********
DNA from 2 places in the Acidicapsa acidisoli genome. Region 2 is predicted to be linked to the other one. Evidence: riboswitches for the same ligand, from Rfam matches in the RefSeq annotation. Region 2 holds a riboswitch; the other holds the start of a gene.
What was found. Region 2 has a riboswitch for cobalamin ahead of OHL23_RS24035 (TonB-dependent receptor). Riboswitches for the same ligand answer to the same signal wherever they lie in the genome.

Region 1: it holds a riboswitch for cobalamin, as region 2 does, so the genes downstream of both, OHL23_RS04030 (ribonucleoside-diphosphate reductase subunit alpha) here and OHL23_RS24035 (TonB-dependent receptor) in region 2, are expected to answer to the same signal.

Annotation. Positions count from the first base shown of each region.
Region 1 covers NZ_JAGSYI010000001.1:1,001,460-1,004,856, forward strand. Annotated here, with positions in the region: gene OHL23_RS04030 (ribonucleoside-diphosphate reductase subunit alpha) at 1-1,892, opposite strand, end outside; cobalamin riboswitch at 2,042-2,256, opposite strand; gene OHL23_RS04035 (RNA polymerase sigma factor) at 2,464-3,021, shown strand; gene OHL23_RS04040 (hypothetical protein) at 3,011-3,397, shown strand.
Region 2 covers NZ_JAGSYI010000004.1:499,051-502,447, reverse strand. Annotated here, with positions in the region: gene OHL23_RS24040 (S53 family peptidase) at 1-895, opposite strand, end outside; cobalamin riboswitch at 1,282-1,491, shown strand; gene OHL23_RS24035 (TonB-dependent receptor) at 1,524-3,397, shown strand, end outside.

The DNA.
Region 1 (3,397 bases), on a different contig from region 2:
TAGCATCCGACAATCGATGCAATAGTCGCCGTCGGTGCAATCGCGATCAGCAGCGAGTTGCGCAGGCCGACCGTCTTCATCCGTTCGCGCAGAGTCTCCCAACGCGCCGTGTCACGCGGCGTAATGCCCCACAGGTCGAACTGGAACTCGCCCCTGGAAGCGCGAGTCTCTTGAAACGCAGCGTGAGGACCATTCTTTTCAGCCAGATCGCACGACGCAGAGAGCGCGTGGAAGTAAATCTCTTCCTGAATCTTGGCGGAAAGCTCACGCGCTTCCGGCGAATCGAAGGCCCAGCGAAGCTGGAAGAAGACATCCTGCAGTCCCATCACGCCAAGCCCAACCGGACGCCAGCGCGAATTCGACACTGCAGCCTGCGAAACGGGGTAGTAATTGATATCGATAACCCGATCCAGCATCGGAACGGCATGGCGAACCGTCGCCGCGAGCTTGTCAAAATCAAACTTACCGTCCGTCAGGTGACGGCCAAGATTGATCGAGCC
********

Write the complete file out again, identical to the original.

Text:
DNA from 2 places in the Acidicapsa acidisoli genome. Region 2 is predicted to be linked to the other one. Evidence: riboswitches for the same ligand, from Rfam matches in the RefSeq annotation. Region 2 holds a riboswitch; the other holds the start of a gene.
What was found. Region 2 has a riboswitch for cobalamin ahead of OHL23_RS24035 (TonB-dependent receptor). Riboswitches for the same ligand answer to the same signal wherever they lie in the genome.

Region 1: it holds a riboswitch for cobalamin, as region 2 does, so the genes downstream of both, OHL23_RS04030 (ribonucleoside-diphosphate reductase subunit alpha) here and OHL23_RS24035 (TonB-dependent receptor) in region 2, are expected to answer to the same signal.

Annotation. Positions count from the first base shown of each region.
Region 1 covers NZ_JAGSYI010000001.1:1,001,460-1,004,856, forward strand. Annotated here, with positions in the region: gene OHL23_RS04030 (ribonucleoside-diphosphate reductase subunit alpha) at 1-1,892, opposite strand, end outside; cobalamin riboswitch at 2,042-2,256, opposite strand; gene OHL23_RS04035 (RNA polymerase sigma factor) at 2,464-3,021, shown strand; gene OHL23_RS04040 (hypothetical protein) at 3,011-3,397, shown strand.
Region 2 covers NZ_JAGSYI010000004.1:499,051-502,447, reverse strand. Annotated here, with positions in the region: gene OHL23_RS24040 (S53 family peptidase) at 1-895, opposite strand, end outside; cobalamin riboswitch at 1,282-1,491, shown strand; gene OHL23_RS24035 (TonB-dependent receptor) at 1,524-3,397, shown strand, end outside.

The DNA.
Region 1 (3,397 bases), on a different contig from region 2:
TAGCATCCGACAATCGATGCAATAGTCGCCGTCGGTGCAATCGCGATCAGCAGCGAGTTGCGCAGGCCGACCGTCTTCATCCGTTCGCGCAGAGTCTCCCAACGCGCCGTGTCACGCGGCGTAATGCCCCACAGGTCGAACTGGAACTCGCCCCTGGAAGCGCGAGTCTCTTGAAACGCAGCGTGAGGACCATTCTTTTCAGCCAGATCGCACGACGCAGAGAGCGCGTGGAAGTAAATCTCTTCCTGAATCTTGGCGGAAAGCTCACGCGCTTCCGGCGAATCGAAGGCCCAGCGAAGCTGGAAGAAGACATCCTGCAGTCCCATCACGCCAAGCCCAACCGGACGCCAGCGCGAATTCGACACTGCAGCCTGCGAAACGGGGTAGTAATTGATATCGATAACCCGATCCAGCATCGGAACGGCATGGCGAACCGTCGCCGCGAGCTTGTCAAAATCAAACTTACCGTCCGTCAGGTGACGGCCAAGATTGATCGAGCC